Of those who are renting or not already owning a home, 36% say there is “no way” they could save a reasonable deposit over the next one to three years, according to research from ING DIRECT.
41% of potential first home buyers believe they will need a higher paying job or need to take on a second job to fulfill their home ownership dream. And only one in five (21%) say they’ll be able to save a reasonable home deposit within the next three years through saving.
- 21% of first homebuyers say they should be able to save a deposit in the next three years.
- The remaining first homebuyers will take a variety of steps to build a deposit:
- 24% will get a better paying job
- 17% plan to take on a second job
- 7% will ask family members for a loan
- 3% will drawdown their credit cards
- 1% will take out another credit card
Ability to save a deposit varies widely with income and location
The research, which was conducted prior to the November rate cut as part of ING DIRECT’s Household Financial Wellbeing Index, found that across all first homebuyers, 21% say they will be able to save a reasonable deposit in the next one to three years. This figure rises to 41% of high income earners (household income over $100,000 annually) compared to 8% of low income earners (income below $40,000 annually).
Only 13% of first homebuyers residing in state capitals expect to save their deposit within three years – half the proportion (27%) of regional first homebuyers.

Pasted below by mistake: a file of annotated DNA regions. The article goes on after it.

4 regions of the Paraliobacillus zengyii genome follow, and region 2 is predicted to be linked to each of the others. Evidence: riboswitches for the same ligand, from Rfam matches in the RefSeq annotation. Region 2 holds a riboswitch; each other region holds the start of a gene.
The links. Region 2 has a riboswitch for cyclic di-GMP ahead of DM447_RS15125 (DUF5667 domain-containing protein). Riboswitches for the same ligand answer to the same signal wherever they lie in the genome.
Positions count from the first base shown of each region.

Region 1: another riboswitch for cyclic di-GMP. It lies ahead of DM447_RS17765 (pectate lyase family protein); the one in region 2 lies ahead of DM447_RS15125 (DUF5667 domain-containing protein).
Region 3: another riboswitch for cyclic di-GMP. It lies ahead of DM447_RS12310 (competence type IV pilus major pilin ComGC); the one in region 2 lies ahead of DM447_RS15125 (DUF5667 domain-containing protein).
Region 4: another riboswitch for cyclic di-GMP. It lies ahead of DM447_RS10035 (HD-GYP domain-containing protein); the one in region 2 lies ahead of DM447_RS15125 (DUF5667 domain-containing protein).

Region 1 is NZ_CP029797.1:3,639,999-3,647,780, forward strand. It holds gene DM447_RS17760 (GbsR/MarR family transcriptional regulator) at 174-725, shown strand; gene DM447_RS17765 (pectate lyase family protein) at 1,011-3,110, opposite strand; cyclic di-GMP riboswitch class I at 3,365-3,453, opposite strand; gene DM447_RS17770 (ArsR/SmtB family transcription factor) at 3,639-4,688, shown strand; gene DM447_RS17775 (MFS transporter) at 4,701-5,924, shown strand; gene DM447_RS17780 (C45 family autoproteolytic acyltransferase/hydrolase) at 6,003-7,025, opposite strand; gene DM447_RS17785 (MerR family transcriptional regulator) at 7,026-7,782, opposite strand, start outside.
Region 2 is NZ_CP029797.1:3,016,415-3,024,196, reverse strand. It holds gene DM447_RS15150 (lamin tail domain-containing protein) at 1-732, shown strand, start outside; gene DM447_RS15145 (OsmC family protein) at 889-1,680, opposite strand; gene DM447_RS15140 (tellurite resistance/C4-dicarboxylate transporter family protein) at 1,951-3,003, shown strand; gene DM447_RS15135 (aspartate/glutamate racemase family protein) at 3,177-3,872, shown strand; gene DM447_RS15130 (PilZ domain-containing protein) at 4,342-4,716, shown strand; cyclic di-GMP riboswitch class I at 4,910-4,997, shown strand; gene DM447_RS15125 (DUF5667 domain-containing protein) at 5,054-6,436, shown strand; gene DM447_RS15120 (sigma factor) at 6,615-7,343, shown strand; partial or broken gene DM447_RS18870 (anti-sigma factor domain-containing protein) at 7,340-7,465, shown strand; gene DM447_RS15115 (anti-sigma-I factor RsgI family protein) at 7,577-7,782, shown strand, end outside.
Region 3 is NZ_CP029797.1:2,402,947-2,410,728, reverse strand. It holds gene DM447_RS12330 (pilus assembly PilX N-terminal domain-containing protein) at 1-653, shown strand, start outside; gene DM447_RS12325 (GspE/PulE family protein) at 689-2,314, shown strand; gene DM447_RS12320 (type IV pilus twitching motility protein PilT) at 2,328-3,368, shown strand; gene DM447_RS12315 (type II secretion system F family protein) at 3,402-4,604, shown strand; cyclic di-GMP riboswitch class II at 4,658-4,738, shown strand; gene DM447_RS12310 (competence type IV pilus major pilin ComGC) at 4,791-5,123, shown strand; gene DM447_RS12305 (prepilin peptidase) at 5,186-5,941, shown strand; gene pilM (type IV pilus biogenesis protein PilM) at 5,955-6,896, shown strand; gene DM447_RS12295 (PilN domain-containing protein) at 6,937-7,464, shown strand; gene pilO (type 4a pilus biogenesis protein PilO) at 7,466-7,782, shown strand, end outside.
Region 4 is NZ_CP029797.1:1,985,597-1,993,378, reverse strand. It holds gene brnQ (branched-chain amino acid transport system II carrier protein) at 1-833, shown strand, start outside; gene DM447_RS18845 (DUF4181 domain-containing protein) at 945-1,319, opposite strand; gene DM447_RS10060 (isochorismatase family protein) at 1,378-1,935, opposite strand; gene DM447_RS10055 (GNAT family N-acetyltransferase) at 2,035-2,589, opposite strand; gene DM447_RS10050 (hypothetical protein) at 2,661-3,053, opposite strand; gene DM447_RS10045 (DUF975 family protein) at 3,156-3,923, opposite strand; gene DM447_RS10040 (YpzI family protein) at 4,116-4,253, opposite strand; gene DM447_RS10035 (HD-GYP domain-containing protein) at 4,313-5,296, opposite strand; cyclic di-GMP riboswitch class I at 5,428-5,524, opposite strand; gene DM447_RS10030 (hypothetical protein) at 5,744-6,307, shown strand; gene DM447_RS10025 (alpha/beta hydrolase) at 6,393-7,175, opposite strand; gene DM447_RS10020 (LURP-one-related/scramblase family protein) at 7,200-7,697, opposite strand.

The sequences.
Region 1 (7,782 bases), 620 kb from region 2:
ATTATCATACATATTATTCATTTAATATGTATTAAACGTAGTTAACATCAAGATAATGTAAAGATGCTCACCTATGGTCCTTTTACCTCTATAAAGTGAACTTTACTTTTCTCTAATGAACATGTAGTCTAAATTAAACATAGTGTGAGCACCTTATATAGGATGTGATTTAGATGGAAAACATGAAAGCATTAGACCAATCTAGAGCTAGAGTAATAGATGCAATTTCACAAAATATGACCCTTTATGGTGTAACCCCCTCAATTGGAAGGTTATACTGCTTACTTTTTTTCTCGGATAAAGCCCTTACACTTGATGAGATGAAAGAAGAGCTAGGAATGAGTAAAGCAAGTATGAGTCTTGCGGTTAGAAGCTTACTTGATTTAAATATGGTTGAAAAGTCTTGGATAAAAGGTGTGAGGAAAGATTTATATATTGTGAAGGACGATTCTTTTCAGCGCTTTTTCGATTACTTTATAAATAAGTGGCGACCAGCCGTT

A fatter pay cheque the key to fast-tracking a deposit
One in four first homebuyers (24%) say the only way they will be able to save a purchase deposit in the next one to three years is by getting a better paying job. High income earners (29%) are more likely to seek a new job compared to 19% of low income earners.
Almost one in five (17%) of first homebuyers will take on a second job to save a deposit. Women (22%) are more likely than men (13%) to get a second job, though even among high income earners 17% see a second job as the solution to saving a purchase deposit.
Singles, Queenslanders and low income earners struggle
More than one in three (36%) first homebuyers say there is “no way” they will be able to save a first home deposit within the next three years.
Among Queenslanders this rises to 56%, with the majority of single buyers (57%) also claiming they won’t be able to amass a deposit in under three years.
PR Manager, ING DIRECT
Ph: 02 9018 5160
M: 0413 317 225
The ING DIRECT Financial Wellbeing Index was complied by Galaxy Research between Wednesday 28 September and Monday 3 October 2011 by surveying 1,009 household financial decision-makers aged 18–69 years. The data was weighted by region and household size to reflect the Australian household population based on the 2006 census. The level of savings reported in the study is also calibrated to APRA national bank total deposits (households) to ensure accuracy of household savings levels.
About ING DIRECT
ING DIRECT began operating in Australia in 1999. By doing business online, over the phone and through intermediaries, ING DIRECT keeps it overheads low and passes the savings onto customers in the form of competitive rates. Today, it has grown to become Australia’s fifth largest retail bank, with $24 billion in deposits, more than $37 billion in loans and around 1.4 million customers.
Please note ING DIRECT is never abbreviated to ING.